On October 13 in Bucharest, Gazprom CEO Aleksei Miller held talks with Prime Minister Emil Boc, Economics Minister Ion Ariton, and other officials, on Romania’s possible participation in Gazprom projects. Adriean Videanu, economics minister until six weeks ago and (unusually in Romania) an active proponent of ties with Gazprom, attended the October 13 talks in his new capacity as first vice-chairman of the governing Liberal Democrat Liberal Party.
Gazprom’s offer to include Romania in South Stream topped the agenda of Miller’s visit. To keep South Stream politically in play, Moscow seeks to enlist additional interested parties, despite the lack of resources behind this project, and hoping against hope to obtain EU support for it. The proposal to Romania is one move in this game.
Gazprom is also using the talks with Romania for leverage against Bulgaria. The Bulgarian government suspended its participation in South Stream when it took office in July 2009, citing the project’s disadvantages. Moscow promptly entered into talks with Romania about redirecting South Stream toward that country, instead of Bulgaria. Twelve months afterward, Sofia began re-negotiating the terms of its possible return to the project (“road map”). Gazprom’s new overtures to Romania are designed to increase pressure on Bulgaria, ahead of Miller’s scheduled visit there.
Romania seems to be playing along in order to pursue its own objectives with Gazprom, which include (Mediafax, Bursa, October 13, 14; Adevarul, Evenimentul Zilei, October 14):
1) Removing the two Gazprom-appointed intermediary companies and switching to direct contractual relations with Gazprom, hoping thereby to reduce the price of Russian gas forRomania “as soon as possible;”
2) Building and financing a gas storage site in northeastern Romania jointly with Gazprom;
3) Building electrical power plants with Gazprom in Romania;
4) Unspecified “cooperation regarding crude oil and petroleum products” with Gazprom. This latter point in Romanian press releases might imply the oil pipeline route from Romania’s Black Sea port of Constanta to GazpromNeft’s two oil refineries in Serbia (the Constanta-Pancevo route, a shortened version of Romania’s earlier-proposed Constanta-Trieste route).
Miller gave vague and dilatory answers in Bucharest to these proposals. Most likely, Gazprom is holding out for a package deal. It would probably negotiate on those proposals, if and when Romania enters into negotiations on joining South Stream. This seems more valuable to Gazprom politically, compared with the business value of Bucharest’s four proposals. Moreover, Romania needs Gazprom’s cooperation, rather than the other way around, on those proposals. Thus, Gazprom may well use linkage tactics in the upcoming negotiations with Bucharest.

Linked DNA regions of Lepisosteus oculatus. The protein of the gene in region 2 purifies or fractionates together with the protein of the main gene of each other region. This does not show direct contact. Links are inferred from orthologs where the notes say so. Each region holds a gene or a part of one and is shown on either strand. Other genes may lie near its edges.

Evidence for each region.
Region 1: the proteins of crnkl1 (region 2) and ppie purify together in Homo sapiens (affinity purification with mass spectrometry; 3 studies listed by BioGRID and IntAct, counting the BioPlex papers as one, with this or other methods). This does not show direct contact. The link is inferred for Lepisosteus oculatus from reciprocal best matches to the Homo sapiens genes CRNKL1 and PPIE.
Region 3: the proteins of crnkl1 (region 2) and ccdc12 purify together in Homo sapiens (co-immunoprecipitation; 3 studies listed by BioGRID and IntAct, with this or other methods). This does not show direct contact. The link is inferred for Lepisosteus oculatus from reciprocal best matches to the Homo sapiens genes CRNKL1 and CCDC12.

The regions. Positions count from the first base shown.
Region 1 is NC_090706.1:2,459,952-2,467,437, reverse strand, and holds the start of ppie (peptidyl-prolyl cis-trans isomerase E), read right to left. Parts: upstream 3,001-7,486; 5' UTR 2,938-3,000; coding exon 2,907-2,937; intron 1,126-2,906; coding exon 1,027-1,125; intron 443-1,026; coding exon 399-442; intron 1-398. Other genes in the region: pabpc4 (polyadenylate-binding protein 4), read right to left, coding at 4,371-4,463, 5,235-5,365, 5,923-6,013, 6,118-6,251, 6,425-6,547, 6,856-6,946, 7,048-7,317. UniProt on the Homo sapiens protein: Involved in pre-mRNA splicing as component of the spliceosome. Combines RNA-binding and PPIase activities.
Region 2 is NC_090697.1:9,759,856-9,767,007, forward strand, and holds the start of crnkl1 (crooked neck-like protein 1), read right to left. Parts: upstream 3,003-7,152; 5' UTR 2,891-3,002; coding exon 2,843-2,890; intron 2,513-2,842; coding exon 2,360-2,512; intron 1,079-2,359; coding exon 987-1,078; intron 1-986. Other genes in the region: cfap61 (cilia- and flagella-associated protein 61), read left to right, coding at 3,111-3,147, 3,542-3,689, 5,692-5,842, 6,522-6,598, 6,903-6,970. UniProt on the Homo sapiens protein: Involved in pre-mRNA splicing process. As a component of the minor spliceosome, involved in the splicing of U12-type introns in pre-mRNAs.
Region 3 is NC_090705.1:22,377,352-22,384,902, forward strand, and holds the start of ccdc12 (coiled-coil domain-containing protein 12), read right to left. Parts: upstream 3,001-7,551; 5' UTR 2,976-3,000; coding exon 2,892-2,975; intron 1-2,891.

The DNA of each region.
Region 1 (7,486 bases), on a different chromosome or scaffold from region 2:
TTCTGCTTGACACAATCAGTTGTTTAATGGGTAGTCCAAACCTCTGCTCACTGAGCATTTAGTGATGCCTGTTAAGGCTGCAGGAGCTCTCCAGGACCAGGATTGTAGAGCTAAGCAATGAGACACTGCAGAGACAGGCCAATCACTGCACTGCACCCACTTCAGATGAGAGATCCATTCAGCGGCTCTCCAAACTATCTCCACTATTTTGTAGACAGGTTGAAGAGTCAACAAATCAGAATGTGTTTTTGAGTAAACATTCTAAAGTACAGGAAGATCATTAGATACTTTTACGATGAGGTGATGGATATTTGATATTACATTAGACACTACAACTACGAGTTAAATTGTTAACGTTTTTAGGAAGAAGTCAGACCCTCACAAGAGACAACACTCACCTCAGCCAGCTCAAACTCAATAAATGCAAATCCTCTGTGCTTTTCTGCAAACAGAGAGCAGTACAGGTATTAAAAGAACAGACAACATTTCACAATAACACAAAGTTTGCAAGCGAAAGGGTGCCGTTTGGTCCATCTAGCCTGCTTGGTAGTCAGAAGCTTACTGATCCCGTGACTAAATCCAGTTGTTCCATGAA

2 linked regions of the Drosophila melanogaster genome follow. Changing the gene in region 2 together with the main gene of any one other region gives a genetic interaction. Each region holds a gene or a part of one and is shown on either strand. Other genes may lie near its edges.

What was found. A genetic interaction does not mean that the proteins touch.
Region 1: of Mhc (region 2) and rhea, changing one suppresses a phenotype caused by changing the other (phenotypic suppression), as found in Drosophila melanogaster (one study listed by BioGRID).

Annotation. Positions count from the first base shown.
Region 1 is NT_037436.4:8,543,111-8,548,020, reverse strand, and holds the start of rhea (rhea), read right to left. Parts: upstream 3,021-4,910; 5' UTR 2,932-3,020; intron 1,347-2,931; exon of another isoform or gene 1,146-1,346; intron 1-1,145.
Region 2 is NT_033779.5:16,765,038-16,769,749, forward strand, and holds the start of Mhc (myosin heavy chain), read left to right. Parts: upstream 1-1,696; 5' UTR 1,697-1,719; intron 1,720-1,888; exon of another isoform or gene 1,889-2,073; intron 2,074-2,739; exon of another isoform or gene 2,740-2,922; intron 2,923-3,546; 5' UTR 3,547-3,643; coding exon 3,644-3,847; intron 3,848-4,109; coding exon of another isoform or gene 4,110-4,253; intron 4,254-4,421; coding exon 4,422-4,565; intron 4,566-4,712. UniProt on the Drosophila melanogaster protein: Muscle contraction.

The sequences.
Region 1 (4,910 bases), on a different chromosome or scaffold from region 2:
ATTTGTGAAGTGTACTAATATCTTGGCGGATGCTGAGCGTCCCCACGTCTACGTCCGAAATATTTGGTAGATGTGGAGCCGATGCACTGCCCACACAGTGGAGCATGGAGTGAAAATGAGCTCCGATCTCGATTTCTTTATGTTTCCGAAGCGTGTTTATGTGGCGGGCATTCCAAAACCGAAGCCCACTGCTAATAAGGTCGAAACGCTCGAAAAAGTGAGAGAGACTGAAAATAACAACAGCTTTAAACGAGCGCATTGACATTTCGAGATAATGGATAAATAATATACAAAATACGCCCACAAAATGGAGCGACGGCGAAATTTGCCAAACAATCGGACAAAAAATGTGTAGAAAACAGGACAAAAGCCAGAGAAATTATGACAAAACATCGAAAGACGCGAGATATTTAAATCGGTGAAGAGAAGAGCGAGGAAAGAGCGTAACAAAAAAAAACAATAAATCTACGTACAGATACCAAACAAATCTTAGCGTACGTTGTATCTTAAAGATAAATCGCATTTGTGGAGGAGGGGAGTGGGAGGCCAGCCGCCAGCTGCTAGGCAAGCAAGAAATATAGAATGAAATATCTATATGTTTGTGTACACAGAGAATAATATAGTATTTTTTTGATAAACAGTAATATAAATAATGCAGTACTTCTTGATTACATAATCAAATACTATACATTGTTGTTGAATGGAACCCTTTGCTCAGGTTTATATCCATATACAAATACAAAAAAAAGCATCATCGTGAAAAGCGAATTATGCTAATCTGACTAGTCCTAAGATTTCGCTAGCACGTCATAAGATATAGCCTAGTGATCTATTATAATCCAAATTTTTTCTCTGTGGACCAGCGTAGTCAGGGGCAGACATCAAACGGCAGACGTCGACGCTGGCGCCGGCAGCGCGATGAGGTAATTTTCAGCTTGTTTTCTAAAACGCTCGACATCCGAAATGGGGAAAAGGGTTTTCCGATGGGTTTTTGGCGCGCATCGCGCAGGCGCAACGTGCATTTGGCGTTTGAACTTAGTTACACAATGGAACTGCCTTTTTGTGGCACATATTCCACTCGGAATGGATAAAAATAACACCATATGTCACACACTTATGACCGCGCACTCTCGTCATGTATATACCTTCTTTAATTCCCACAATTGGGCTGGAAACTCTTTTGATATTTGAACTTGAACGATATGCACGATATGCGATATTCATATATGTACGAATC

During discussions held since July 2009, Gazprom has suggested two possible forms of Romania’s participation in South Stream. Under one version, Romania would replace Bulgaria outright, as Gazprom’s pipeline on the seabed of the Black Sea would run from Russia to Romania and continue into Central Europe. Under the other version, the seabed pipeline would run to Bulgaria as originally envisaged, adding however a branch-off from Bulgaria to Romania. The Russian side has been hinting all along that its ultimate decision would mainly depend on Bulgaria’s negotiating position.
In Bucharest, Miller signed a memorandum of understanding (MOU) with Romanian Transgaz CEO to conduct a technical-economic analysis of building a section of South Stream in Romania, and establish a joint expert group for that purpose. The separate Russian and Romanian communiqués converge on this point, but diverge on the follow-up.
According to Gazprom, the expert group is to report the results to the two governments by the first quarter of 2011. If the results are positive, Russia and Romania would sign an inter-governmental agreement as a political and legal framework for building a section of South Stream in Romania. The inter-governmental agreement would be followed by a corporate agreement between Gazprom and Romanian Transgaz about implementation of the project. According to the Romanian government’s press release, however, the Russian side should first present the feasibility study for the overall South Stream project to the Romanian side, whereupon the two sides would examine the joint expert group’s report on a Romanian section. Bucharest’s communiqué attributes the entire initiative to Gazprom (Interfax, Agerpres, October 13).
In the visit’s runup, Miller had publicly reported to Russian Prime Minister Vladimir Putin that Romania is interested in joining South Stream. The claim looks exaggerated in the form reported (Interfax, RIA Novosti, October 8). It came amid equally public Russian entreaties to Electricite de France and Wintershall of Germany to accelerate their entry into the South Stream project. Visiting with Putin in Russia, Italian Prime Minister Silvio Berlusconi promised to intercede with one or two [unnamed] countries that are reluctant to participate in South Stream, presumably meaning Romania and/or Bulgaria (Corriere della Sera, October 10).
In Bucharest at his concluding news conference, Miller used Putin’s brazen-out method of responding to questions about South Stream’s resources. There would simply be “no problem” with the project’s estimated cost of $ 30 billion, Russia has the funding, construction would commence in 2013 and the first gas would be delivered by 2015 to participant countries. Miller did not identify any source of gas, in Russia or elsewhere, to supply the project’s promised capacity (as he restated it) of 63 billion cubic meters per year (Mediafax, Bursa, October 13, 14; Adevarul, Evenimentul Zilei, October 14).